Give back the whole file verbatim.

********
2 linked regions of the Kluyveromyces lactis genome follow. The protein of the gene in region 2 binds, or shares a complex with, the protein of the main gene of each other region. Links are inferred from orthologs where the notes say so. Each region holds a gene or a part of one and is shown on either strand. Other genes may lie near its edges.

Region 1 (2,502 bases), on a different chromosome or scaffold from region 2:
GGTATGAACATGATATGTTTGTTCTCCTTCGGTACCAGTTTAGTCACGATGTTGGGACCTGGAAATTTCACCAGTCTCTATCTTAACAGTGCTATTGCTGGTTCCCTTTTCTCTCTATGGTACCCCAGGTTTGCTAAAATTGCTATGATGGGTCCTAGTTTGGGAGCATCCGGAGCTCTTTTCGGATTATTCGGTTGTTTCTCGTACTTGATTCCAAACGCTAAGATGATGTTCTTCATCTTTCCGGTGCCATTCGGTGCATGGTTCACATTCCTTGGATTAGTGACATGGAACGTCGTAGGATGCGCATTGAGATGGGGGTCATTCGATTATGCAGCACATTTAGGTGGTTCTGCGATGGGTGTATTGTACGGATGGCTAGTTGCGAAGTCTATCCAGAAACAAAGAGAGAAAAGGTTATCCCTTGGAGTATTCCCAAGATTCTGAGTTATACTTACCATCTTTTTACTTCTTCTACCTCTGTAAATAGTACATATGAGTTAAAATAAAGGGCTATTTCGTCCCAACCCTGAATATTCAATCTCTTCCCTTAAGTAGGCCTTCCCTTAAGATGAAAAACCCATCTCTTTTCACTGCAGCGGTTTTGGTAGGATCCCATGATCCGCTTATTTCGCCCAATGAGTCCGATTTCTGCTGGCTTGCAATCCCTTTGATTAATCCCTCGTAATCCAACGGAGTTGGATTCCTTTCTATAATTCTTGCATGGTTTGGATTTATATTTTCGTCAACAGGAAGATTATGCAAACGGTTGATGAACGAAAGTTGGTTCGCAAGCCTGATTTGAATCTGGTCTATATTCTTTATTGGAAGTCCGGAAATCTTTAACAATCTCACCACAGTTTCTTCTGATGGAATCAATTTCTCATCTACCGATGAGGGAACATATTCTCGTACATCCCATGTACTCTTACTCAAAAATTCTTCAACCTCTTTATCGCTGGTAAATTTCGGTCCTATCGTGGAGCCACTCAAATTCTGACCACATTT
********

2 linked regions of the Kluyveromyces lactis genome follow. The protein of the gene in region 2 binds, or shares a complex with, the protein of the main gene of each other region. Links are inferred from orthologs where the notes say so. Each region holds a gene or a part of one and is shown on either strand. Other genes may lie near its edges.

Region 1 (2,502 bases), on a different chromosome or scaffold from region 2:
GGTATGAACATGATATGTTTGTTCTCCTTCGGTACCAGTTTAGTCACGATGTTGGGACCTGGAAATTTCACCAGTCTCTATCTTAACAGTGCTATTGCTGGTTCCCTTTTCTCTCTATGGTACCCCAGGTTTGCTAAAATTGCTATGATGGGTCCTAGTTTGGGAGCATCCGGAGCTCTTTTCGGATTATTCGGTTGTTTCTCGTACTTGATTCCAAACGCTAAGATGATGTTCTTCATCTTTCCGGTGCCATTCGGTGCATGGTTCACATTCCTTGGATTAGTGACATGGAACGTCGTAGGATGCGCATTGAGATGGGGGTCATTCGATTATGCAGCACATTTAGGTGGTTCTGCGATGGGTGTATTGTACGGATGGCTAGTTGCGAAGTCTATCCAGAAACAAAGAGAGAAAAGGTTATCCCTTGGAGTATTCCCAAGATTCTGAGTTATACTTACCATCTTTTTACTTCTTCTACCTCTGTAAATAGTACATATGAGTTAAAATAAAGGGCTATTTCGTCCCAACCCTGAATATTCAATCTCTTCCCTTAAGTAGGCCTTCCCTTAAGATGAAAAACCCATCTCTTTTCACTGCAGCGGTTTTGGTAGGATCCCATGATCCGCTTATTTCGCCCAATGAGTCCGATTTCTGCTGGCTTGCAATCCCTTTGATTAATCCCTCGTAATCCAACGGAGTTGGATTCCTTTCTATAATTCTTGCATGGTTTGGATTTATATTTTCGTCAACAGGAAGATTATGCAAACGGTTGATGAACGAAAGTTGGTTCGCAAGCCTGATTTGAATCTGGTCTATATTCTTTATTGGAAGTCCGGAAATCTTTAACAATCTCACCACAGTTTCTTCTGATGGAATCAATTTCTCATCTACCGATGAGGGAACATATTCTCGTACATCCCATGTACTCTTACTCAAAAATTCTTCAACCTCTTTATCGCTGGTAAATTTCGGTCCTATCGTGGAGCCACTCAAATTCTGACCACATTT